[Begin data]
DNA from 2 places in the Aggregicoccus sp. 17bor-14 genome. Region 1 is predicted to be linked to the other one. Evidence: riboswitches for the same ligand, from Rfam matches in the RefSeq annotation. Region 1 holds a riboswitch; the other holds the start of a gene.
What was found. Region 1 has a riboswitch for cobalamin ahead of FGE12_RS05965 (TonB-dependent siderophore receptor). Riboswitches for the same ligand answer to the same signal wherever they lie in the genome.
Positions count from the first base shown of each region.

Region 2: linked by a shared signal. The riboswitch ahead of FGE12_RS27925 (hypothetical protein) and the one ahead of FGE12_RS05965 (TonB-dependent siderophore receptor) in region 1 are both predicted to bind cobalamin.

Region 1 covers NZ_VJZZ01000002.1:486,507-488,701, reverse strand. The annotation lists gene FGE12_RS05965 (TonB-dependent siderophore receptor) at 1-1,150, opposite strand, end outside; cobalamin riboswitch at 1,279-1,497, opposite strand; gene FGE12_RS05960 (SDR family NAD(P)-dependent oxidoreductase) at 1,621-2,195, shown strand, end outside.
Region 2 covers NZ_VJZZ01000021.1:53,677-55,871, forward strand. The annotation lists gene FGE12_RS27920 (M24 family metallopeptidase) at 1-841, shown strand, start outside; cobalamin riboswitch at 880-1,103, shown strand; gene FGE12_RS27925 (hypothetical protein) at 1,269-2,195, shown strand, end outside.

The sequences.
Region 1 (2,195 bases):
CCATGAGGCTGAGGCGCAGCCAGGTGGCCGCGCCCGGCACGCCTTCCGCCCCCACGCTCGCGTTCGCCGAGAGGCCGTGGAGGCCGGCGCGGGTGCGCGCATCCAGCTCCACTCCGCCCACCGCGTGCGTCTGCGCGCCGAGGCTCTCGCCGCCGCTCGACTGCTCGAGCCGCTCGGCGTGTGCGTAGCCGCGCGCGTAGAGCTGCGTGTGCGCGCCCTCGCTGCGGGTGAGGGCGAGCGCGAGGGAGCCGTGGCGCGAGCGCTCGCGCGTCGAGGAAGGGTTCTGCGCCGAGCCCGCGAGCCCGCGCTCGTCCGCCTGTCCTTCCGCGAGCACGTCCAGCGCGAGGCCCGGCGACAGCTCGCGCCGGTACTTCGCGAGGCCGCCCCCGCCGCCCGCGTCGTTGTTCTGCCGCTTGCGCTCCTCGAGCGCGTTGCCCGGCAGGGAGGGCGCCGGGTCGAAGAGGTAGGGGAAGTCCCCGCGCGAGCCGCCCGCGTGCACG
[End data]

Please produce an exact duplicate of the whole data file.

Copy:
DNA from 2 places in the Aggregicoccus sp. 17bor-14 genome. Region 1 is predicted to be linked to the other one. Evidence: riboswitches for the same ligand, from Rfam matches in the RefSeq annotation. Region 1 holds a riboswitch; the other holds the start of a gene.
What was found. Region 1 has a riboswitch for cobalamin ahead of FGE12_RS05965 (TonB-dependent siderophore receptor). Riboswitches for the same ligand answer to the same signal wherever they lie in the genome.
Positions count from the first base shown of each region.

Region 2: linked by a shared signal. The riboswitch ahead of FGE12_RS27925 (hypothetical protein) and the one ahead of FGE12_RS05965 (TonB-dependent siderophore receptor) in region 1 are both predicted to bind cobalamin.

Region 1 covers NZ_VJZZ01000002.1:486,507-488,701, reverse strand. The annotation lists gene FGE12_RS05965 (TonB-dependent siderophore receptor) at 1-1,150, opposite strand, end outside; cobalamin riboswitch at 1,279-1,497, opposite strand; gene FGE12_RS05960 (SDR family NAD(P)-dependent oxidoreductase) at 1,621-2,195, shown strand, end outside.
Region 2 covers NZ_VJZZ01000021.1:53,677-55,871, forward strand. The annotation lists gene FGE12_RS27920 (M24 family metallopeptidase) at 1-841, shown strand, start outside; cobalamin riboswitch at 880-1,103, shown strand; gene FGE12_RS27925 (hypothetical protein) at 1,269-2,195, shown strand, end outside.

The sequences.
Region 1 (2,195 bases):
CCATGAGGCTGAGGCGCAGCCAGGTGGCCGCGCCCGGCACGCCTTCCGCCCCCACGCTCGCGTTCGCCGAGAGGCCGTGGAGGCCGGCGCGGGTGCGCGCATCCAGCTCCACTCCGCCCACCGCGTGCGTCTGCGCGCCGAGGCTCTCGCCGCCGCTCGACTGCTCGAGCCGCTCGGCGTGTGCGTAGCCGCGCGCGTAGAGCTGCGTGTGCGCGCCCTCGCTGCGGGTGAGGGCGAGCGCGAGGGAGCCGTGGCGCGAGCGCTCGCGCGTCGAGGAAGGGTTCTGCGCCGAGCCCGCGAGCCCGCGCTCGTCCGCCTGTCCTTCCGCGAGCACGTCCAGCGCGAGGCCCGGCGACAGCTCGCGCCGGTACTTCGCGAGGCCGCCCCCGCCGCCCGCGTCGTTGTTCTGCCGCTTGCGCTCCTCGAGCGCGTTGCCCGGCAGGGAGGGCGCCGGGTCGAAGAGGTAGGGGAAGTCCCCGCGCGAGCCGCCCGCGTGCACG